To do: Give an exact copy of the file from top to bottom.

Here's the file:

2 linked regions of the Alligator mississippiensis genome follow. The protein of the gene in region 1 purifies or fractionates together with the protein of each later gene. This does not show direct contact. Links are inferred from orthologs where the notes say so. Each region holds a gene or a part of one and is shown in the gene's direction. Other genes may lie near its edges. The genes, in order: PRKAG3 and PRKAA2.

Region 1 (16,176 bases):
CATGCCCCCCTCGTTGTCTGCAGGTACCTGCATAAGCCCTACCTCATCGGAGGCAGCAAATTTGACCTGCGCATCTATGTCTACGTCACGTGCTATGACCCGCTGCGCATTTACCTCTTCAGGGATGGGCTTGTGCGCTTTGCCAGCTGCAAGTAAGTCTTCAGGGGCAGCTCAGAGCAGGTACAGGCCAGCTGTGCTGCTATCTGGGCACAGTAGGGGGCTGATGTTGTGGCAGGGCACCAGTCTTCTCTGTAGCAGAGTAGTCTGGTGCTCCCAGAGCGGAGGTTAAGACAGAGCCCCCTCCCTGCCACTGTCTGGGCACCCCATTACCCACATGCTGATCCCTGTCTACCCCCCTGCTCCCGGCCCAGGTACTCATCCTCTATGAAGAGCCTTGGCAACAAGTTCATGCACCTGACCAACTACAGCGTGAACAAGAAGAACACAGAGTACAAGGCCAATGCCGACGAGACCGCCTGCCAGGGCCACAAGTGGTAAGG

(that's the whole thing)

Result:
2 linked regions of the Alligator mississippiensis genome follow. The protein of the gene in region 1 purifies or fractionates together with the protein of each later gene. This does not show direct contact. Links are inferred from orthologs where the notes say so. Each region holds a gene or a part of one and is shown in the gene's direction. Other genes may lie near its edges. The genes, in order: PRKAG3 and PRKAA2.

Region 1 (16,176 bases):
CATGCCCCCCTCGTTGTCTGCAGGTACCTGCATAAGCCCTACCTCATCGGAGGCAGCAAATTTGACCTGCGCATCTATGTCTACGTCACGTGCTATGACCCGCTGCGCATTTACCTCTTCAGGGATGGGCTTGTGCGCTTTGCCAGCTGCAAGTAAGTCTTCAGGGGCAGCTCAGAGCAGGTACAGGCCAGCTGTGCTGCTATCTGGGCACAGTAGGGGGCTGATGTTGTGGCAGGGCACCAGTCTTCTCTGTAGCAGAGTAGTCTGGTGCTCCCAGAGCGGAGGTTAAGACAGAGCCCCCTCCCTGCCACTGTCTGGGCACCCCATTACCCACATGCTGATCCCTGTCTACCCCCCTGCTCCCGGCCCAGGTACTCATCCTCTATGAAGAGCCTTGGCAACAAGTTCATGCACCTGACCAACTACAGCGTGAACAAGAAGAACACAGAGTACAAGGCCAATGCCGACGAGACCGCCTGCCAGGGCCACAAGTGGTAAGG